The Equifax Hack: What Do You Need To Know?
In case you didn't have the time to read up on our posts on the Equifax hack, there's quite a bit to catch up on, which we'll do here. Equifax is a credit reporting agency. This does not mean that it provides credit towards consumers, but rather it collects, stores, and packages consumer data for agencies that do provide credit. As such, hacking Equifax has exposed a large amount of personal information. So, what are the important concerns for consumers? What ways may they obtain compensation? What can we learn from these hacks?
The emphasis of this hack is the exposure of personally identifiable information for consumers. The credit reporting agencies (e.g., Equifax, Experian, TransUnion) are supposed to collect and protect personal information. They can do this by receiving information from creditors that obtain information from individuals, or from the individual directly through a consumer offering. All of this is done to facilitate the issuance of credit cards, as it provides a quick and easy way to determine the "credit worthiness" of a person. However, because this information is valuable, these credit reporting agencies did their best to yield a reputation for high security. Yet, because it was also known that these entities contained a vast amount of personal information, they were targets for criminals attempting to extract information through phishing, credit card fraud, or identity theft.
Beyond obtaining credit monitoring as a stop-gap measure to prevent harm before joining in or launching a class action against Equifax, there are also credit freezes and fraud alerts. These measures can make it more difficult for a hacker with personal information to take advantage of your good credit. A credit freeze "freezes" your credit where no lender can get access to your credit unless the consumer decides to lift it. Even then, the freeze cannot be undone without a security code. However, this comes with potential costs, as well as added difficulty in applying for services that may need access to your credit. Fraud alerts, in comparison, are generally free, and shift the burden to the creditor. The creditor must attempt to take reasonable measures to verify identity of the individual, hopefully stymieing potential fraud actions.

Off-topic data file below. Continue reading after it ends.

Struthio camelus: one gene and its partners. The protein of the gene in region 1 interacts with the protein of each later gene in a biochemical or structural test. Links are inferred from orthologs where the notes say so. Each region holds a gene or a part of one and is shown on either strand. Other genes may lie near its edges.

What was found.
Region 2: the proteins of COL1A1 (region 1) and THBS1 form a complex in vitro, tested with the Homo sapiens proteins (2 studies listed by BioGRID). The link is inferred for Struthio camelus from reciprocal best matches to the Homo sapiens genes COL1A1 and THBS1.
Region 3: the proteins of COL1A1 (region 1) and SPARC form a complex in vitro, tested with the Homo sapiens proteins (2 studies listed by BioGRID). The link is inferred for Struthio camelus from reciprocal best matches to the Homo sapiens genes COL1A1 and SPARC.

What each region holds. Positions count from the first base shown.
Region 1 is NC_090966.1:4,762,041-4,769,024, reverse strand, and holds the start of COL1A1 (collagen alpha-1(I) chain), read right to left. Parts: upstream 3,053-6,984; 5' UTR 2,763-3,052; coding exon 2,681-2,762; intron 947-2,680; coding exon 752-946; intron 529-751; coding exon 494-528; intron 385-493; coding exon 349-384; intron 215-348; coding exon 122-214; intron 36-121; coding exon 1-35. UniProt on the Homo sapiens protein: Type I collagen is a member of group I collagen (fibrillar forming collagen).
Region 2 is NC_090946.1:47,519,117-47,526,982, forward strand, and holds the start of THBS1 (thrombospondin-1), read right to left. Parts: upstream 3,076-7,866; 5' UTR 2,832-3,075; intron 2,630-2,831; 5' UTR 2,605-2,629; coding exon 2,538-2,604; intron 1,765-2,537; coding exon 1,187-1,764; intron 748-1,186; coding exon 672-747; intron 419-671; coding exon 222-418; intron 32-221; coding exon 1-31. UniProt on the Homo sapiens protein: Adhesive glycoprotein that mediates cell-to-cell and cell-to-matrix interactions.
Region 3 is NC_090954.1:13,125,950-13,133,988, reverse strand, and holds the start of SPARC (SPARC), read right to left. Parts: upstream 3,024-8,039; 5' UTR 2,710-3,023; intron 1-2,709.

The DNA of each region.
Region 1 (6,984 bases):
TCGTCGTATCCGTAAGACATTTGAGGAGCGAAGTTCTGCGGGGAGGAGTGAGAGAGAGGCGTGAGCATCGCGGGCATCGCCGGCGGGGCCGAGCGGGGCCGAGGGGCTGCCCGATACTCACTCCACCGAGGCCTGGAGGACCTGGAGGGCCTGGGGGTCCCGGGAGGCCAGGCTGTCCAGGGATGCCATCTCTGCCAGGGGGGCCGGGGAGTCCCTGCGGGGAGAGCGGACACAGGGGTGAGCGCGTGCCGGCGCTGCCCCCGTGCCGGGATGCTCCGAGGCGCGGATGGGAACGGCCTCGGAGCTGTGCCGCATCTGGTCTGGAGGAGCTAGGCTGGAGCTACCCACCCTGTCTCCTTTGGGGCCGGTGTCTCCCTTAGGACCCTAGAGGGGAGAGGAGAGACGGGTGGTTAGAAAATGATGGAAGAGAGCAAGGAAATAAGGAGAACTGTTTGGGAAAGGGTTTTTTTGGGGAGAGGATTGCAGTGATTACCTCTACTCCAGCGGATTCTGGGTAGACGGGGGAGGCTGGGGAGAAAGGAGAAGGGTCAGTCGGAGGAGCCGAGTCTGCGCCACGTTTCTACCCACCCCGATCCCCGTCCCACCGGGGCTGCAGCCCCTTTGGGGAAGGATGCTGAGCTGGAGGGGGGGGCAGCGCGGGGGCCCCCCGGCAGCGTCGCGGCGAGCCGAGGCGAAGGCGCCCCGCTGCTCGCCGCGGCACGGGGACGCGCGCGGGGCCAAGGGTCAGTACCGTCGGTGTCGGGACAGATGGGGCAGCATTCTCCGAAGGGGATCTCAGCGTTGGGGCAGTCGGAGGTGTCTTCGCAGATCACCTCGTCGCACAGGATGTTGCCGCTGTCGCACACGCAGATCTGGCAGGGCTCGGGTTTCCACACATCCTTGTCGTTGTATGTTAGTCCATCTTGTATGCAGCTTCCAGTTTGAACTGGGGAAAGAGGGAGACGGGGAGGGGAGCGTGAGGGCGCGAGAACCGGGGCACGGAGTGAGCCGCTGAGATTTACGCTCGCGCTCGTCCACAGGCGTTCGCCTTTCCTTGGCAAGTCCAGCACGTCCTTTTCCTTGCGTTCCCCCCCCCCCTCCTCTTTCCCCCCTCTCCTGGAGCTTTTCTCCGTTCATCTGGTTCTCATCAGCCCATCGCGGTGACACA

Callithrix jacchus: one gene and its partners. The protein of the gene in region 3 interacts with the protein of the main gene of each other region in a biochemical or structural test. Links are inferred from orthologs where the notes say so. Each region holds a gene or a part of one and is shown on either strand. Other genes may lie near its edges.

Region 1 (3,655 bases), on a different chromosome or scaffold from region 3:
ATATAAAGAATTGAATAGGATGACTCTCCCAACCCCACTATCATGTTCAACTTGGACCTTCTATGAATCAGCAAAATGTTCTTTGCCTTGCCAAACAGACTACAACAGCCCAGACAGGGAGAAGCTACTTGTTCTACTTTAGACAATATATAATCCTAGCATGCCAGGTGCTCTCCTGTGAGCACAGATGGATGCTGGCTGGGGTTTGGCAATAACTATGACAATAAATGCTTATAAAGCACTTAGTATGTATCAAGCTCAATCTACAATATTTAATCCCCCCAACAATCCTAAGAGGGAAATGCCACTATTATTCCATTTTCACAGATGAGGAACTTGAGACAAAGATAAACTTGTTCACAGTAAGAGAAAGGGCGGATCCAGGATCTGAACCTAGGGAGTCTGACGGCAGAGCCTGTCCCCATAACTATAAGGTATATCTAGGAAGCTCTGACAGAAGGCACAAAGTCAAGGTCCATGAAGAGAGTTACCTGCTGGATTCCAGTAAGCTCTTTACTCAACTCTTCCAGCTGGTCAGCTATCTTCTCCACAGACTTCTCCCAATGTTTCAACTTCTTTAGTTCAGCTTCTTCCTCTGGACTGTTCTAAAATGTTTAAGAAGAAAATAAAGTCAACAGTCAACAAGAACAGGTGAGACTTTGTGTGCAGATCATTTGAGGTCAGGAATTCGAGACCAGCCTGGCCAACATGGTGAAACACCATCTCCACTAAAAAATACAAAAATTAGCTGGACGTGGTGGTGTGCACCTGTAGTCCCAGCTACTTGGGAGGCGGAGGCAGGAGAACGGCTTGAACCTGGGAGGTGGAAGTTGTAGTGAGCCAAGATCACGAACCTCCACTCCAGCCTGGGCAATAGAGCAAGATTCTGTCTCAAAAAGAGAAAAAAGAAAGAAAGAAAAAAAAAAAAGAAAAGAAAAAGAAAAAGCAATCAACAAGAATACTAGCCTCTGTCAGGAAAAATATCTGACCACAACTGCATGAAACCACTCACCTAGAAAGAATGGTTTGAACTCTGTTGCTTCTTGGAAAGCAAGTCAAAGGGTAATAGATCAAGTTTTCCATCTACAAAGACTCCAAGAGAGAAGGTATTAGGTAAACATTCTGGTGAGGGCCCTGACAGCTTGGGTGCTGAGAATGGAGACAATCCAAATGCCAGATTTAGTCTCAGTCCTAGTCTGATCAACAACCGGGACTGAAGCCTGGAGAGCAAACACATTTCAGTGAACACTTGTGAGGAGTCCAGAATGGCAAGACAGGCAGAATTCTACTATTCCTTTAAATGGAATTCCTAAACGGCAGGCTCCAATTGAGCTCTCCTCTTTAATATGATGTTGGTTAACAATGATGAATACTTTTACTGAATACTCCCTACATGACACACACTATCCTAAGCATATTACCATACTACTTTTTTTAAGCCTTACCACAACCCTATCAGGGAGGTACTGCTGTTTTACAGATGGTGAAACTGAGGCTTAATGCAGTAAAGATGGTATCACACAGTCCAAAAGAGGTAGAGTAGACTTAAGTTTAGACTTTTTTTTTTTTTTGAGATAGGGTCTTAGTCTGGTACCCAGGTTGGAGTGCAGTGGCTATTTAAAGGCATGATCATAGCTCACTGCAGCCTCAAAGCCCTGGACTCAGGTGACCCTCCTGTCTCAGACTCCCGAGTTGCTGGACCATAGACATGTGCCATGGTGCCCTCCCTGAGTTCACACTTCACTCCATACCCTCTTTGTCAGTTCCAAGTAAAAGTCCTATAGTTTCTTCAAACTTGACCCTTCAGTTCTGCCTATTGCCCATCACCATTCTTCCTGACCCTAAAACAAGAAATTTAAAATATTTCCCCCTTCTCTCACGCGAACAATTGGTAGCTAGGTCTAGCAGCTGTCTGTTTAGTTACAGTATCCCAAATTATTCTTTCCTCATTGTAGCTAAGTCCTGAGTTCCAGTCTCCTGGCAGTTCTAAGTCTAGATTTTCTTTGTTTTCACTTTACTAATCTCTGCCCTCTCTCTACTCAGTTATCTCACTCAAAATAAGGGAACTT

Ultimately, the story of the Equifax hack contains a simple lesson for any business: Keep updating. The entirety of the hack came from one simple security slip-up, where after becoming aware of an exploit, the installation of a patch was delayed. Because of this error, Equifax lost stock value, a government contract, and become the scorn of public ire.
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